Pakistan’s former military ruler General Pervez Musharraf appeared before the special court in Islamabad on Tuesday, February 18. He, however, could not be indicted in a high treason case at the request of his legal team, which pleaded the court to first decide the issue of its jurisdiction for holding the trial and its plea for transferring the trial to a military court. Musharraf’s legal defense has been insisting that he be tried by a military court rather than a civilian court, since he wore military uniform at the time of his actions that violated Pakistan’s constitution.
A three-member special court headed by Justice Faisal Arab and comprising Justice Tahira Safdar and Justice Yawar Ali heard the government’s appeal for initiating high treason trial against the former dictator for subverting the constitution while issuing proclamation of emergency rule on November 3, 2007. Musharraf ruled Pakistan from 1999 till 2008.
In compliance with the special court’s order of February 7, the former military ruler arrived in a heavily protected cavalcade at the National Library in the Pakistani capital (where the court is holding his trial) for the hearing.
Musharraf has been staying at the Armed Forces Institute of Cardiology (AFIC) since January 2 where he landed after he felt pain in the chest while traveling for a court appearance. The court had warned to issue Musharraf’s arrest warrants during Feb 7 hearing if he did not appear at the next hearing.
The court in its order ruled that it will first decide the application challenging its jurisdiction and then the accused will be called again and the charge will be read out to him.
The court adjourned the hearing till Friday, Feb 21, ruling that the decision on the two applications challenging its jurisdiction as well as transferring the trial to military court will be announced the same day.
Earlier, Anwar Mansoor Ali Khan, counsel for Musharraf pleaded before the court that it should not indict the accused before deciding their applications. Prosecutor Muhammad Akram Sheikh, however, objected to the plea of the defense and submitted that the court should first indict the accused as envisaged in Pakistan’s Criminal Law Amendment (Special Court) Act, 1976.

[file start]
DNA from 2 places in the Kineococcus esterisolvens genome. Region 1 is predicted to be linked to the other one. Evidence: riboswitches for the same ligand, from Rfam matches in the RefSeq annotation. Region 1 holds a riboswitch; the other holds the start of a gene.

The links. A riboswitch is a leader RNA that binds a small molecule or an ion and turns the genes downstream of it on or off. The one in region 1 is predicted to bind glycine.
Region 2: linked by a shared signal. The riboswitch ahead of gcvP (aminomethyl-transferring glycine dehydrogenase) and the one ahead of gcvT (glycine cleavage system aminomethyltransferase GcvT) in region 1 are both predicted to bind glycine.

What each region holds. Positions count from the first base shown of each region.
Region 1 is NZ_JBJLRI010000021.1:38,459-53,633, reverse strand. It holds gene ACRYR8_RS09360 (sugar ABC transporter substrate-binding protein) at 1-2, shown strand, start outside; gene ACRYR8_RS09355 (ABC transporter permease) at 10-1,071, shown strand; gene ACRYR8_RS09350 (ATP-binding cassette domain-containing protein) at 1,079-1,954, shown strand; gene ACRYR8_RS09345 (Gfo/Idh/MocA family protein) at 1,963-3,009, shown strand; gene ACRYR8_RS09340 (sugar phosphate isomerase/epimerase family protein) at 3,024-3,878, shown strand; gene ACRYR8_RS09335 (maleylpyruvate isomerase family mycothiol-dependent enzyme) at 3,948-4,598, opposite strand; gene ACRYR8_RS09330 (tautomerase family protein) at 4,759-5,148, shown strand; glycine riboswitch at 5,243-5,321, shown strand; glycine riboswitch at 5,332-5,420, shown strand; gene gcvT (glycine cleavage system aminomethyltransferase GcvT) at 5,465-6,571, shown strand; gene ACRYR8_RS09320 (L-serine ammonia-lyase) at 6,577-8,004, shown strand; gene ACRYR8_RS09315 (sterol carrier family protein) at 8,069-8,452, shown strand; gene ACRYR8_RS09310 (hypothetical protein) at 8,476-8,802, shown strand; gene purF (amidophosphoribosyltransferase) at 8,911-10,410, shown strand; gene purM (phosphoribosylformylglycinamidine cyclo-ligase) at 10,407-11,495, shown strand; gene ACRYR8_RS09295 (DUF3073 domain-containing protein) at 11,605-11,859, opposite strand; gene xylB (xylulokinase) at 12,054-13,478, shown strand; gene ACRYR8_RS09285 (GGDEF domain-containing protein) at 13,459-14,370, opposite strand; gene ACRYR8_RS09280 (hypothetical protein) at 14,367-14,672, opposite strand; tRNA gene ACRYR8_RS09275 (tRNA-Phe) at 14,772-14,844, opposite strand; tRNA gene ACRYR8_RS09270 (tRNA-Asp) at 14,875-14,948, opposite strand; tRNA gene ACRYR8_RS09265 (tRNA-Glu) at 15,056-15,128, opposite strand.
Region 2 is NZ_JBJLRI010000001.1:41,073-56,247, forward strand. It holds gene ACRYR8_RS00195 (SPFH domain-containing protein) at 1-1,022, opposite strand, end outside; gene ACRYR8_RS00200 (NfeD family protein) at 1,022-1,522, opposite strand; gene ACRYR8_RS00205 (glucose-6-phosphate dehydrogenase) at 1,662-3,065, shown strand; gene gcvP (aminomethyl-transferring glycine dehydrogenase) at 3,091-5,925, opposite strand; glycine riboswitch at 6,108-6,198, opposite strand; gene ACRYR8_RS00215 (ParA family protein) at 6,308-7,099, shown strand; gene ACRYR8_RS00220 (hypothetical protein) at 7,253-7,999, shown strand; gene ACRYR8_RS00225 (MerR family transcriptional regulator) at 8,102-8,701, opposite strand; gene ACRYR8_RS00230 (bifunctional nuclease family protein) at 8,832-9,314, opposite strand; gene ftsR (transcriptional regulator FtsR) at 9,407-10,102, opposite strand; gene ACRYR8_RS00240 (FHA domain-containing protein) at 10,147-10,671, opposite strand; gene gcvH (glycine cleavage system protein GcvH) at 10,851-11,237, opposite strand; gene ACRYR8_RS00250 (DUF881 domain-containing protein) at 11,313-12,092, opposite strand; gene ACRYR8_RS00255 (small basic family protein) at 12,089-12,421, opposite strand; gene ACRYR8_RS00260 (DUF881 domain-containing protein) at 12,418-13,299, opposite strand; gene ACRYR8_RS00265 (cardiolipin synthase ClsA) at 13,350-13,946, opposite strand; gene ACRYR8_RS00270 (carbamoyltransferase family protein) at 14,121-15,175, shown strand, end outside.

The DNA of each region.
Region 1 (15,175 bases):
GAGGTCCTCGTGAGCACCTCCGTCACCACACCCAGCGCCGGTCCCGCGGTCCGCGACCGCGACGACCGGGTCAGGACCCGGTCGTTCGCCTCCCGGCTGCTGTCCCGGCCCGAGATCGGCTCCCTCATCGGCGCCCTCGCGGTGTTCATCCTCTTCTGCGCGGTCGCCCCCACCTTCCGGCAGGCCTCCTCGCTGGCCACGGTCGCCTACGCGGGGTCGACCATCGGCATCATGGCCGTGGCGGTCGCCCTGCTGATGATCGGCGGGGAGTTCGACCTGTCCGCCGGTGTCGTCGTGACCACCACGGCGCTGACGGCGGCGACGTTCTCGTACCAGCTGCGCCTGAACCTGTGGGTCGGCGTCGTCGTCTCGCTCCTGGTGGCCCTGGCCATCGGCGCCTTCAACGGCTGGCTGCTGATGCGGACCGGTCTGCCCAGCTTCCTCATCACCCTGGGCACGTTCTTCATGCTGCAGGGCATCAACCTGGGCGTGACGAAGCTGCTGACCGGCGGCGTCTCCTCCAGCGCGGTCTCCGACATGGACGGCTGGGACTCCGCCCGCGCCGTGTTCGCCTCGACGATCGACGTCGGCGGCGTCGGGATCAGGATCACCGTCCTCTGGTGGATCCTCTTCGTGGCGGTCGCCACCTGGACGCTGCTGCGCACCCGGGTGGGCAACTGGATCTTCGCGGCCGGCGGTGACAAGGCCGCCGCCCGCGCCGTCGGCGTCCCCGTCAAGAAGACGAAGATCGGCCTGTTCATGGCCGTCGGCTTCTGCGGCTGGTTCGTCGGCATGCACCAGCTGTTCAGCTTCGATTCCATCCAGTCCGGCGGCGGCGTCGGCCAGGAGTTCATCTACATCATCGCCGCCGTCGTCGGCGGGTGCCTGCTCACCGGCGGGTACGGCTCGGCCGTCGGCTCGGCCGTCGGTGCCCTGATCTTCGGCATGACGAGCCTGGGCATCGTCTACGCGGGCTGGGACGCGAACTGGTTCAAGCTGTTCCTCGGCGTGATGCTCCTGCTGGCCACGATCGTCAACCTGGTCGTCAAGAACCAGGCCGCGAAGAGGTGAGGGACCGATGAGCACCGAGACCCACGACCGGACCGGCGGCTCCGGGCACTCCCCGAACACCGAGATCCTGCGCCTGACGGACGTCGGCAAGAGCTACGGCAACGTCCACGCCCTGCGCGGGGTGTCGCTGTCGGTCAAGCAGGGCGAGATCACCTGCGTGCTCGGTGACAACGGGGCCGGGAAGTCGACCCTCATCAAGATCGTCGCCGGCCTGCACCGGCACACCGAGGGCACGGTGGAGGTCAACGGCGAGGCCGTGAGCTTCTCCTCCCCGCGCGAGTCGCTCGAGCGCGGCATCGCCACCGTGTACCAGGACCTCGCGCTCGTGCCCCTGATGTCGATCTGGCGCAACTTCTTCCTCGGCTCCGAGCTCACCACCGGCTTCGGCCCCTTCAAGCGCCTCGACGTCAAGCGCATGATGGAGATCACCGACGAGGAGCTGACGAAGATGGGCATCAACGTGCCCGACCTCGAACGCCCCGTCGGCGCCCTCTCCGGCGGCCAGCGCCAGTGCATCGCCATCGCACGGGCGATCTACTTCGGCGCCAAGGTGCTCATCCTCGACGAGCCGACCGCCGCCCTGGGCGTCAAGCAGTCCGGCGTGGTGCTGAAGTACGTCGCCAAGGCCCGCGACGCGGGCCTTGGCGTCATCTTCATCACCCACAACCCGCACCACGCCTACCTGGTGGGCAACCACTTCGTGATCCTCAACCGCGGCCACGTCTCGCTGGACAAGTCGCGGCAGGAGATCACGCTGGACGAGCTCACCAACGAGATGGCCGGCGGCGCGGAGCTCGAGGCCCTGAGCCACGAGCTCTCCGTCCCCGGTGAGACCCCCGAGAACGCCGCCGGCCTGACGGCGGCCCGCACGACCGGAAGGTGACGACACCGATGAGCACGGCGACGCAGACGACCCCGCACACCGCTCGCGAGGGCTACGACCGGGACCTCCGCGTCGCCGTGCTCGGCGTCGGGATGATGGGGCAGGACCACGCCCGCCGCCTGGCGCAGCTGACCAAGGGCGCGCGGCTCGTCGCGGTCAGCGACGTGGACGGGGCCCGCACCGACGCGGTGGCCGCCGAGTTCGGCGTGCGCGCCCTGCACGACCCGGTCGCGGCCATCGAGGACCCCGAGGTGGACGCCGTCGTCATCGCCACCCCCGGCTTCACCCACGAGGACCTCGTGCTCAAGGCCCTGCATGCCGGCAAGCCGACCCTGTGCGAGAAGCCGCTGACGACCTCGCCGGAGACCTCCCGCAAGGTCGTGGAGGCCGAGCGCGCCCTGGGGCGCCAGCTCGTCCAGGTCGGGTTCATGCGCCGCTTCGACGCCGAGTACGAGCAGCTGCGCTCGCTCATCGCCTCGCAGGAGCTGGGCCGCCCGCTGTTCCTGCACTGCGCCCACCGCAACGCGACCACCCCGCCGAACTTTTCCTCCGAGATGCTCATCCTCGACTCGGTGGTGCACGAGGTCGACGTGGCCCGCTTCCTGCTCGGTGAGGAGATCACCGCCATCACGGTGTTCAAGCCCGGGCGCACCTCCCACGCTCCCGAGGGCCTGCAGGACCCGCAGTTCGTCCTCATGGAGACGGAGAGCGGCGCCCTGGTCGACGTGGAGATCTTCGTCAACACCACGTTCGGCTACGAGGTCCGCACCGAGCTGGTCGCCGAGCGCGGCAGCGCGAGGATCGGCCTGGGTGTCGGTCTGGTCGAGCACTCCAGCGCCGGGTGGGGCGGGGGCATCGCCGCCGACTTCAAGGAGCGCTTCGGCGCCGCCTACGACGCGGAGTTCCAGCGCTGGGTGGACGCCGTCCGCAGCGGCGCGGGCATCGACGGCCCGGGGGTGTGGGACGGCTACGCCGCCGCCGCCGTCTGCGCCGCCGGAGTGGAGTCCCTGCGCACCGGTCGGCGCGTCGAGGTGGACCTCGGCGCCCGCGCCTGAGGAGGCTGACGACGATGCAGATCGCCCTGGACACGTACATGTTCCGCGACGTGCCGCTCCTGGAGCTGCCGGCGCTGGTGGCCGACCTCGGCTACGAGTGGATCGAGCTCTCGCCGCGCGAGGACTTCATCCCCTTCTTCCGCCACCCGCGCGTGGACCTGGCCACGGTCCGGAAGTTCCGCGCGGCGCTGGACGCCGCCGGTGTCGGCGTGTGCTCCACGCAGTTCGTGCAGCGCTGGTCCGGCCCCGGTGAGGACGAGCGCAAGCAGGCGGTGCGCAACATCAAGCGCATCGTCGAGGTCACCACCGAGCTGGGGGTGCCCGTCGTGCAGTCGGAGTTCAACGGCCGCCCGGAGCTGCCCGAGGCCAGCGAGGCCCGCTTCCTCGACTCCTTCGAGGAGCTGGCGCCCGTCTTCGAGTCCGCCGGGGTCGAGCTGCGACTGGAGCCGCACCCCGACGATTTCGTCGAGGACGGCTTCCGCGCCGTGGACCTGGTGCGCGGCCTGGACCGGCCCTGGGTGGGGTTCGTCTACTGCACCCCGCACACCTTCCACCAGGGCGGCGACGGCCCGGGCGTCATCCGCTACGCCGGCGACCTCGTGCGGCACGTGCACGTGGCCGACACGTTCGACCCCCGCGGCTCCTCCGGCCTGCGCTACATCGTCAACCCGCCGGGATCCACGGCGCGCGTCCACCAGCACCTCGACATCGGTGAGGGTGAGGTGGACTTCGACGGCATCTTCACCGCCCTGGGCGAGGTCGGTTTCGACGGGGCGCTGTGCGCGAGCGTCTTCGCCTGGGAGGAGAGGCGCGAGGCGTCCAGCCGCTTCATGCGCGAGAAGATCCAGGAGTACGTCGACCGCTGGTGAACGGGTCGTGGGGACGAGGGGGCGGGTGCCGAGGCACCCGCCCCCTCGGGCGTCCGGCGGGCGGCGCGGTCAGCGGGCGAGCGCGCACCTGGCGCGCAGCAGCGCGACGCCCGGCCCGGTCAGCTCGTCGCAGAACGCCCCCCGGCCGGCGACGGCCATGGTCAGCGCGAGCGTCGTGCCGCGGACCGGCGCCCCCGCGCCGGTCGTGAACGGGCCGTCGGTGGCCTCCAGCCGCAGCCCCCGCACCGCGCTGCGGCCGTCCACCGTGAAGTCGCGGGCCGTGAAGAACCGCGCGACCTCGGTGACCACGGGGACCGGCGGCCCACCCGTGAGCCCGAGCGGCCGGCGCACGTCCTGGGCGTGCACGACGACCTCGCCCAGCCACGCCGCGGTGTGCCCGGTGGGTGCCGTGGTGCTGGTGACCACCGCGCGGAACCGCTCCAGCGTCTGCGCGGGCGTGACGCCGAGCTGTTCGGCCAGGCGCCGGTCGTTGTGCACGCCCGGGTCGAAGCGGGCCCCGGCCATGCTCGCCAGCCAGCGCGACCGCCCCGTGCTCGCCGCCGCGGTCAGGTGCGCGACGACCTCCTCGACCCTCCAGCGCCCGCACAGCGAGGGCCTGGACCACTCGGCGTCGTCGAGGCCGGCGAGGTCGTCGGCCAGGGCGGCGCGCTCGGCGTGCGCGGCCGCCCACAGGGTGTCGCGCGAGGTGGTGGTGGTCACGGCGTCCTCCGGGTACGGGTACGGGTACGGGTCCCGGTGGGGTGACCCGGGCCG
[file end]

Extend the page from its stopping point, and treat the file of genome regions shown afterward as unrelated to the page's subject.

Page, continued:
The government of Prime Minister Nawaz Sharif filed a complaint with the special court, constituted for initiating high treason trail of the former strongman under Article 6 of Pakistan’s constitution for abrogating the constitution on November 3, 2007.
Under the treason case, the former dictator could either face death penalty or life imprisonment.
He was first ordered to appear before the tribunal on December 24 but had missed repeated hearings since then due to bomb scares and health issues.
Musharraf has accused Prime Minister Sharif, whom he ousted in a 1999 coup, of carrying out a “vendetta”. He has asked for government permission to go abroad for medical treatment, which has been denied.
Nawaz Sharif came to power after elections in May 2013 in the first transfer of power from one elected government to another after a full term in Pakistan’s history.
Musharraf has been facing legal challenges since returning to Pakistan in March last year to run in the general elections. He, however, was barred from contesting the vote and hit with a barrage of legal cases dating back to his 1999-2008 rule.